Institute of English Linguistics (IfLA)

DFG-Project Zero-derived Nouns

DFG-funded research grant IO 91/1-1

Zero-derived nouns and deverbal nominalization: An empirically-oriented perspective, (DFG-funded research grant IO 91/1-1)

Beginning

Sept. 2018

Funding Period

Sept. 2018 - Aug. 2021

Principal investigator and researcher

Dr. Gianina Iordăchioaia

Student assistants

Gioia Baldissin, María Camila Buitrago Cabrera, Anastasiia Iurshina, Prisca Piccirilli, Susanne Schweitzer, Yaryna Svyryda

External collaborators

Dr. Chiara Melloni (University of Verona)

Dr. Lonneke van der Plas (University of Malta)

Prof. Dr. Rochelle Lieber (University of New Hampshire)

This project aims to investigate deverbal zero-derived nouns (henceforth, ZNs: e.g., to climba climb-Ø) as a type of deverbal nominalization, by looking at two main aspects: i) how their morphosyntax and interpretation are influenced by the lexical semantics and event structure properties of the base verb and ii) to what extent, if at all, their zero-suffix Ø makes them different from suffix-based nominals (SNs: e.g., the climbing).

Much of the generative literature that discusses ZNs argues that, unlike SNs, ZNs in English are semantically idiosyncratic and morphosyntactically plain, which suggests that they cannot be given a compositional analysis derived from the base verb of the kind that SNs receive, especially when these realize arguments (e.g., John’s breaking of the glass < John broke the glass). This view is supported, among others, by the unsystematic realization of verbal arguments in ZNs (e.g., *John’s break-Ø of the glass). ZNs have thus been treated as idiosyncratic formations or ‘creative coinages’. Various empirical facts, however, challenge this analysis: for instance, some ZNs can realize arguments (cf. his climb-Ø of Kilimanjaro). Moreover, the idiosyncrasy claims are based on sporadic data, especially since the literature on zero derivation has usually focused on the more productive denominal verbs rather than on ZNs.

 This project brings a major contribution to this debate by offering an integrative study of the lexical classes and morphosyntactic patterns of ZNs, guided by the rich corpus data easily accessible today and by previous insightful studies on verb classes in English. The project starts with the assumption that, like SNs, ZNs receive both compositional and idiosyncratic readings. To determine the interplay between the two, it aims to answer the following three questions, which will also lead to the first insights into the theoretical modeling of the morphosyntax and semantics of ZNs:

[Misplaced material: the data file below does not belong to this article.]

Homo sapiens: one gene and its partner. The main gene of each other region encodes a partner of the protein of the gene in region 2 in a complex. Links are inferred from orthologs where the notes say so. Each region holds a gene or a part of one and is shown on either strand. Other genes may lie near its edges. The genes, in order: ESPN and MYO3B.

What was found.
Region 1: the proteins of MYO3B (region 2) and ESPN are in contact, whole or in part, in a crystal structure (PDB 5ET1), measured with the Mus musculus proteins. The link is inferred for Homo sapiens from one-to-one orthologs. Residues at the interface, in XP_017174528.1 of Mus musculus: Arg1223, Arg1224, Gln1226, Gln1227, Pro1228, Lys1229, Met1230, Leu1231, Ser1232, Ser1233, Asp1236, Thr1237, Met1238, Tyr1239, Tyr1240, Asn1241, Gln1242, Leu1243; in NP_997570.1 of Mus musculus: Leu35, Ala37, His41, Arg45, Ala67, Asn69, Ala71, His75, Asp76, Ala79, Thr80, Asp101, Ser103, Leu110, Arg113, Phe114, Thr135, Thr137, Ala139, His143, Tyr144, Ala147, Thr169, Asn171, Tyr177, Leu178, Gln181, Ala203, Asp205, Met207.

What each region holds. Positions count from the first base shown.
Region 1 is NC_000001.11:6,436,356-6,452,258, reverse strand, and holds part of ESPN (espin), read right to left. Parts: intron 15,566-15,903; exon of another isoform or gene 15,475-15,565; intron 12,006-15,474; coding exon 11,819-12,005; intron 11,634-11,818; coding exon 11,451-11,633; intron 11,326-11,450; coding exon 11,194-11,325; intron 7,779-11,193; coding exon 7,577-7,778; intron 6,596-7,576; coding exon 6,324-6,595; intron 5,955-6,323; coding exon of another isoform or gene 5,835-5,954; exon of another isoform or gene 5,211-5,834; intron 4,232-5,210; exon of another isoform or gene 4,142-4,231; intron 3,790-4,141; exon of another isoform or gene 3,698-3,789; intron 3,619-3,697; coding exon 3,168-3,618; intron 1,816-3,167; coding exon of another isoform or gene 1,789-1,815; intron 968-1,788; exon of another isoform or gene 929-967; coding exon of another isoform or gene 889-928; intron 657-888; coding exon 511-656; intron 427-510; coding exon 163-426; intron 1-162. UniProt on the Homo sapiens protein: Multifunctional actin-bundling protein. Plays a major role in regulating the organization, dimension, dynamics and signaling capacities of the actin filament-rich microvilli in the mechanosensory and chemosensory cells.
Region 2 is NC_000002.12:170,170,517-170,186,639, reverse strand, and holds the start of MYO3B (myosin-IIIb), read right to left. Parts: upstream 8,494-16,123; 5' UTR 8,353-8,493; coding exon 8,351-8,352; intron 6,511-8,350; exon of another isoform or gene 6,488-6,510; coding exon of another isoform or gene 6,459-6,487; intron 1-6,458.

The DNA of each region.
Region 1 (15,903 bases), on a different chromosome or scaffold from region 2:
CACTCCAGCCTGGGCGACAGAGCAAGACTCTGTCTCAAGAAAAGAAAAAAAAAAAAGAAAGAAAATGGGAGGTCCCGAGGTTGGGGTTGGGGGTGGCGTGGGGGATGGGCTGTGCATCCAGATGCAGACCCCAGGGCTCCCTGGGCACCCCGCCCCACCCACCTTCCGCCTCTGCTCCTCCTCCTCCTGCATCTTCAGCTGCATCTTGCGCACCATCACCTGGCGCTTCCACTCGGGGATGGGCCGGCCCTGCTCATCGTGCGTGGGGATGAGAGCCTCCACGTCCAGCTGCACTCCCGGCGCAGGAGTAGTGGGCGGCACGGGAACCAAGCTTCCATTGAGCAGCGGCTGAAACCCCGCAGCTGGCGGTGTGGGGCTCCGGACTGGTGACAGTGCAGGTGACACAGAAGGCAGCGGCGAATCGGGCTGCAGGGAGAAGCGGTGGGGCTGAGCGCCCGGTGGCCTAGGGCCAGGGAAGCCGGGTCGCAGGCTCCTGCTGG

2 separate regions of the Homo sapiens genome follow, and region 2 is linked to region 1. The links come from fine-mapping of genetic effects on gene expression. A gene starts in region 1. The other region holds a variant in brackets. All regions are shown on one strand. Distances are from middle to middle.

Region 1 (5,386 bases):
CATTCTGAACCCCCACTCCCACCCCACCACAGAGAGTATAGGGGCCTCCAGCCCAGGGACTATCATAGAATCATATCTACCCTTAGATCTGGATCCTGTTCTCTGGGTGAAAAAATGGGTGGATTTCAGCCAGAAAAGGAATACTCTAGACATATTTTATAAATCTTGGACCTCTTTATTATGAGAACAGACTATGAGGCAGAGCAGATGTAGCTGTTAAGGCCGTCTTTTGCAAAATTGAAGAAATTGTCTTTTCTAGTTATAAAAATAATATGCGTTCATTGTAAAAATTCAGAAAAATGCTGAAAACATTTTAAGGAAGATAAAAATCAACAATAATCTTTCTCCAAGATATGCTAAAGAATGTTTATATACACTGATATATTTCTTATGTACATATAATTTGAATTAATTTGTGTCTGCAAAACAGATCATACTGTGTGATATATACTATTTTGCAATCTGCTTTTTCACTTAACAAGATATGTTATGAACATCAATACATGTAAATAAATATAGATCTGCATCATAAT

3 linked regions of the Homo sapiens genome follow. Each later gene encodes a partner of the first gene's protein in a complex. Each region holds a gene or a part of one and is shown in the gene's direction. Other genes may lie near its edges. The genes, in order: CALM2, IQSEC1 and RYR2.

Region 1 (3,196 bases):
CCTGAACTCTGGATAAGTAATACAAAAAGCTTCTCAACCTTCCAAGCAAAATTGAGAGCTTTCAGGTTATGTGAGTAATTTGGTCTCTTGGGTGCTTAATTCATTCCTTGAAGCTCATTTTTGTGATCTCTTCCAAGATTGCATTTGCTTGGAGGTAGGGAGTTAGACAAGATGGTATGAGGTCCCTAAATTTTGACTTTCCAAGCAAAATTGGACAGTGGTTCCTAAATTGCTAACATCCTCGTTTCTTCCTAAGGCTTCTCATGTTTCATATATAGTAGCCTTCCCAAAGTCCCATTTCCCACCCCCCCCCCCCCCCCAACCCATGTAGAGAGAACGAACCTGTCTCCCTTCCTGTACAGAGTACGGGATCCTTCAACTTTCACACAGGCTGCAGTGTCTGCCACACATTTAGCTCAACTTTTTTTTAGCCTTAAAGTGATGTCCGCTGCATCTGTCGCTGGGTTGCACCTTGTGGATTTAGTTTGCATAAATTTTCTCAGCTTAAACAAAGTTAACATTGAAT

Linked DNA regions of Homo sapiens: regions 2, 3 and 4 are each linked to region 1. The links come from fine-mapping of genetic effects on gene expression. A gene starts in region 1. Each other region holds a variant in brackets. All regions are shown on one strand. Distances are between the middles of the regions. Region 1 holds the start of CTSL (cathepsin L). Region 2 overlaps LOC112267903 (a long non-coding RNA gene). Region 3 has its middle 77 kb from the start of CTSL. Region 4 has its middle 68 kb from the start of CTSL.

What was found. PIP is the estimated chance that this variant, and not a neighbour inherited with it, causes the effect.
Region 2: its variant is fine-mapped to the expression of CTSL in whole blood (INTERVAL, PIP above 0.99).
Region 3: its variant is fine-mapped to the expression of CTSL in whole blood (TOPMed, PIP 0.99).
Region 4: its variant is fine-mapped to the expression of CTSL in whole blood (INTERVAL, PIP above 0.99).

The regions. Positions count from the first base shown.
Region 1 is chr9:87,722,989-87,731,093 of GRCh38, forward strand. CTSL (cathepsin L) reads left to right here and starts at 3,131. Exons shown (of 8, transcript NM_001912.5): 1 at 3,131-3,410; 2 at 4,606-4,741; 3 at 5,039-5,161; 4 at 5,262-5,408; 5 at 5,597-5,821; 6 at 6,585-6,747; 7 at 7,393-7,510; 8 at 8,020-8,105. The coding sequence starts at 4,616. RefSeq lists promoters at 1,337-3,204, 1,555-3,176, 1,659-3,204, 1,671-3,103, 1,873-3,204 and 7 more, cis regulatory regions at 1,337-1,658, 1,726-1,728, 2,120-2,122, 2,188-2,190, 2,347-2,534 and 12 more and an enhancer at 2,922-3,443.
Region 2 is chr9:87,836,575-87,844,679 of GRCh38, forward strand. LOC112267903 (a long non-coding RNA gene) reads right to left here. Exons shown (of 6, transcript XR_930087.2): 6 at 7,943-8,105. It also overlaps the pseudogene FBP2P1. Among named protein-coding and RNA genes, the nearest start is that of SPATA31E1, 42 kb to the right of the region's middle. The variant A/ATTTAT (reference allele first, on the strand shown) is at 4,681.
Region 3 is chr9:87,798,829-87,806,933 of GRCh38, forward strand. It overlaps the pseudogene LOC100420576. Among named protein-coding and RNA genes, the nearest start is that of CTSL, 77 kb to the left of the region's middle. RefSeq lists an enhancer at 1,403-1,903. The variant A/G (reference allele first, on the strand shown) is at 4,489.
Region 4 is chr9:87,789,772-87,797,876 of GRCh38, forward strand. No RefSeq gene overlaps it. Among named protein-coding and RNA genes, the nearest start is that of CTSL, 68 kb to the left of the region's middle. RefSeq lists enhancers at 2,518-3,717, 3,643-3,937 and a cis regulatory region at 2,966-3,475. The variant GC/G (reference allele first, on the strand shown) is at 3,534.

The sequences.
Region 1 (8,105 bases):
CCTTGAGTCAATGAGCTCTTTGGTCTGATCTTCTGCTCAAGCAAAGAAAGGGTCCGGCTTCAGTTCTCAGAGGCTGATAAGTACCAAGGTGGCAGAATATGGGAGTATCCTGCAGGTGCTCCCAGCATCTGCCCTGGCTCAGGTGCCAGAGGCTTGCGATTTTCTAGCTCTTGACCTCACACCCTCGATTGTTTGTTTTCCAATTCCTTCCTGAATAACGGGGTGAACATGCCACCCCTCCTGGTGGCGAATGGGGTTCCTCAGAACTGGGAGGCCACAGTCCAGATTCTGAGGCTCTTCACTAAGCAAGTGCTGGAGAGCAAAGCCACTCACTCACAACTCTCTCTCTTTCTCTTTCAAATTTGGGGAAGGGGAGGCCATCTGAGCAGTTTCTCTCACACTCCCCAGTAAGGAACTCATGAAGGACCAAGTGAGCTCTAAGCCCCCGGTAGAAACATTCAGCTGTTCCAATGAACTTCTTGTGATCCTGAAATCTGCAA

1. How do different semantic verb classes correlate with compositional and idiosyncratic ZNs?
  2. Which verb classes derive ZNs that realize verbal arguments?
  3. How do ZNs semantically and morphologically differ from SNs (if at all)?

The focus is English, whose ZNs are especially productive and offer a rich empirical basis. To further delineate the profile of ZNs from possibly interfering typological properties of one language, the study of English will be complemented by insights from Romance languages, especially from Italian – which offers two patterns of ZNs – and Romanian – which has no productive ZNs. This comparison will help to determine i) the specific verb classes that typically derive ZNs across languages and ii) how the broader meaning domain of ZNs in English is compensated for in languages with a restricted use of ZNs, especially via the use of SNs.

  • Chiara Melloni (University of Verona) visited us between June 20 and June 27 as an external collaborator in the project. She also gave a talk at the JENom 8 workshop (see below).
  • Rochelle Lieber (University of New Hampshire) visited us between June 19 and June 25 as an external collaborator in the project. She gave a talk within the JENom 8 workshop (see below) and another one on Monday, June 24.
  • Andreew Koontz-Garboden (University of Manchester) visited us on May 14-15 and gave a talk in our research colloquium (see details in our research colloquium). 
  • Iordachioaia, G. Event and argument structure in English zero-derived nominals. 52nd Annual Meeting of the Societas Linguistica Europaea, Leipzig University, Germany, August 21-24, 2019.
  • Iordachioaia, G., C. Buitrago-Cabrera, Y. Svyryda & S. Schweitzer. Deverbal zero-nominalization and verb classes: An empirical investigation. Poster at the 8th International Workshop on Nominalizations (Jenom 8), Stuttgart, June 21-22, 2019.
  • Iordachioaia, G. Event and argument structure in English zero-derived nominals. 34th Comparative Germanic Syntax Workshop (CGSW 34), Konstanz, June 14-15, 2019.
  • Iordachioaia, G. Root-derived psych nominals. Wroclaw University, April 1, 2019.
  • Iordachioaia, G. D and N are different nominalizers. Workshop New Horizons in the Study of Nominal Phrases, 41st Annual Conference of German Linguistic Society, Bremen, March 6-8, 2019.
  • Iordăchioaia, G. Zero derivation and word formation: The case of deverbal nouns in English. Heinrich Heine University Düsseldorf, January 17, 2019. 
  • Iordăchioaia, G. Zero-derived nouns and deverbal nominalization. Humboldt University, Berlin, November 12, 2018.

Further information

Dieses Bild zeigt Iordăchioaia
Dr.

Gianina Iordăchioaia

/ˌdʒʲa-ˈni-na ˌjɔr-də-ˈkʲʊa-ja/ Principal Investigator (Project Zero-derived Nouns) and Research Associate

To the top of the page